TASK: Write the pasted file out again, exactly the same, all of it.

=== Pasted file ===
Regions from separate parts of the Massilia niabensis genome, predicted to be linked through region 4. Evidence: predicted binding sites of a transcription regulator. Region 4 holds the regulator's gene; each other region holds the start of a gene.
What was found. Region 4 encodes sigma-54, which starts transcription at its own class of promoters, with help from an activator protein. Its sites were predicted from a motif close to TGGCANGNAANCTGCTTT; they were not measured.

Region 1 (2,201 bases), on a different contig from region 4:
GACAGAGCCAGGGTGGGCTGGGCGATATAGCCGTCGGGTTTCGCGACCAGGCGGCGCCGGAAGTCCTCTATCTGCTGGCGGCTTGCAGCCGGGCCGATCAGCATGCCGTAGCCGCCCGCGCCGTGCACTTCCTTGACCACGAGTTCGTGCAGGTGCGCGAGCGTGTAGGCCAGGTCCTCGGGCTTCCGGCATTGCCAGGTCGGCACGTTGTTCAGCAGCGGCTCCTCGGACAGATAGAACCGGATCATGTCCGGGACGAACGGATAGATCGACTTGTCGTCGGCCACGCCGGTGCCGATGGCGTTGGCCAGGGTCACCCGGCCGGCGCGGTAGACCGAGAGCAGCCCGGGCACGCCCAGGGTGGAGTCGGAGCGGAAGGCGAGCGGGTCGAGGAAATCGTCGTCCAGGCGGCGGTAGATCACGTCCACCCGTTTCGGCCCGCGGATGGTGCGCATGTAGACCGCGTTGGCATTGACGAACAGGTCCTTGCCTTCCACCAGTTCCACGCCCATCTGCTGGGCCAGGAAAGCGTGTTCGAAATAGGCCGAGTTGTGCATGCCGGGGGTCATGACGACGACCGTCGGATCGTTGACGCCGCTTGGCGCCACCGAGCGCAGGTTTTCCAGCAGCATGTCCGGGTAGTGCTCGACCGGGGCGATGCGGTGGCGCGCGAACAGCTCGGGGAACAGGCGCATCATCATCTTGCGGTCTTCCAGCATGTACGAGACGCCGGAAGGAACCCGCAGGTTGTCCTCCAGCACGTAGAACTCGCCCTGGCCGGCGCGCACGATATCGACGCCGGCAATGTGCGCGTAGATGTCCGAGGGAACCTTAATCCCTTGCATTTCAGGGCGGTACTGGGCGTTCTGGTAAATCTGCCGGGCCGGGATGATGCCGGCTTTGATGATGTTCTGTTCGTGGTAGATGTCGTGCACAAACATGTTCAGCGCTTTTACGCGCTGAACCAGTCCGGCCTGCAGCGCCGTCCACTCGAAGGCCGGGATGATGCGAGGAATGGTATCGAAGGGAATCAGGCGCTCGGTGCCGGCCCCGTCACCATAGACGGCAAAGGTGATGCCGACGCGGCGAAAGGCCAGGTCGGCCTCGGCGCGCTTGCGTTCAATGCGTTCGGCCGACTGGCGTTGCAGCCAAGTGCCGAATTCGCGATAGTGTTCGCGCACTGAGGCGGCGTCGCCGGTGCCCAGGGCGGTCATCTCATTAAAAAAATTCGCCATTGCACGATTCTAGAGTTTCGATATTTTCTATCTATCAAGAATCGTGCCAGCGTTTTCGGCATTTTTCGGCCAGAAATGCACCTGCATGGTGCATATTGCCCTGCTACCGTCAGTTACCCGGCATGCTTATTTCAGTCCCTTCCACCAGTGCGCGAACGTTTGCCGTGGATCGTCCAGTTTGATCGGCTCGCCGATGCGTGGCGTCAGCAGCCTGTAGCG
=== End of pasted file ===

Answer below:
Regions from separate parts of the Massilia niabensis genome, predicted to be linked through region 4. Evidence: predicted binding sites of a transcription regulator. Region 4 holds the regulator's gene; each other region holds the start of a gene.
What was found. Region 4 encodes sigma-54, which starts transcription at its own class of promoters, with help from an activator protein. Its sites were predicted from a motif close to TGGCANGNAANCTGCTTT; they were not measured.

Region 1 (2,201 bases), on a different contig from region 4:
GACAGAGCCAGGGTGGGCTGGGCGATATAGCCGTCGGGTTTCGCGACCAGGCGGCGCCGGAAGTCCTCTATCTGCTGGCGGCTTGCAGCCGGGCCGATCAGCATGCCGTAGCCGCCCGCGCCGTGCACTTCCTTGACCACGAGTTCGTGCAGGTGCGCGAGCGTGTAGGCCAGGTCCTCGGGCTTCCGGCATTGCCAGGTCGGCACGTTGTTCAGCAGCGGCTCCTCGGACAGATAGAACCGGATCATGTCCGGGACGAACGGATAGATCGACTTGTCGTCGGCCACGCCGGTGCCGATGGCGTTGGCCAGGGTCACCCGGCCGGCGCGGTAGACCGAGAGCAGCCCGGGCACGCCCAGGGTGGAGTCGGAGCGGAAGGCGAGCGGGTCGAGGAAATCGTCGTCCAGGCGGCGGTAGATCACGTCCACCCGTTTCGGCCCGCGGATGGTGCGCATGTAGACCGCGTTGGCATTGACGAACAGGTCCTTGCCTTCCACCAGTTCCACGCCCATCTGCTGGGCCAGGAAAGCGTGTTCGAAATAGGCCGAGTTGTGCATGCCGGGGGTCATGACGACGACCGTCGGATCGTTGACGCCGCTTGGCGCCACCGAGCGCAGGTTTTCCAGCAGCATGTCCGGGTAGTGCTCGACCGGGGCGATGCGGTGGCGCGCGAACAGCTCGGGGAACAGGCGCATCATCATCTTGCGGTCTTCCAGCATGTACGAGACGCCGGAAGGAACCCGCAGGTTGTCCTCCAGCACGTAGAACTCGCCCTGGCCGGCGCGCACGATATCGACGCCGGCAATGTGCGCGTAGATGTCCGAGGGAACCTTAATCCCTTGCATTTCAGGGCGGTACTGGGCGTTCTGGTAAATCTGCCGGGCCGGGATGATGCCGGCTTTGATGATGTTCTGTTCGTGGTAGATGTCGTGCACAAACATGTTCAGCGCTTTTACGCGCTGAACCAGTCCGGCCTGCAGCGCCGTCCACTCGAAGGCCGGGATGATGCGAGGAATGGTATCGAAGGGAATCAGGCGCTCGGTGCCGGCCCCGTCACCATAGACGGCAAAGGTGATGCCGACGCGGCGAAAGGCCAGGTCGGCCTCGGCGCGCTTGCGTTCAATGCGTTCGGCCGACTGGCGTTGCAGCCAAGTGCCGAATTCGCGATAGTGTTCGCGCACTGAGGCGGCGTCGCCGGTGCCCAGGGCGGTCATCTCATTAAAAAAATTCGCCATTGCACGATTCTAGAGTTTCGATATTTTCTATCTATCAAGAATCGTGCCAGCGTTTTCGGCATTTTTCGGCCAGAAATGCACCTGCATGGTGCATATTGCCCTGCTACCGTCAGTTACCCGGCATGCTTATTTCAGTCCCTTCCACCAGTGCGCGAACGTTTGCCGTGGATCGTCCAGTTTGATCGGCTCGCCGATGCGTGGCGTCAGCAGCCTGTAGCG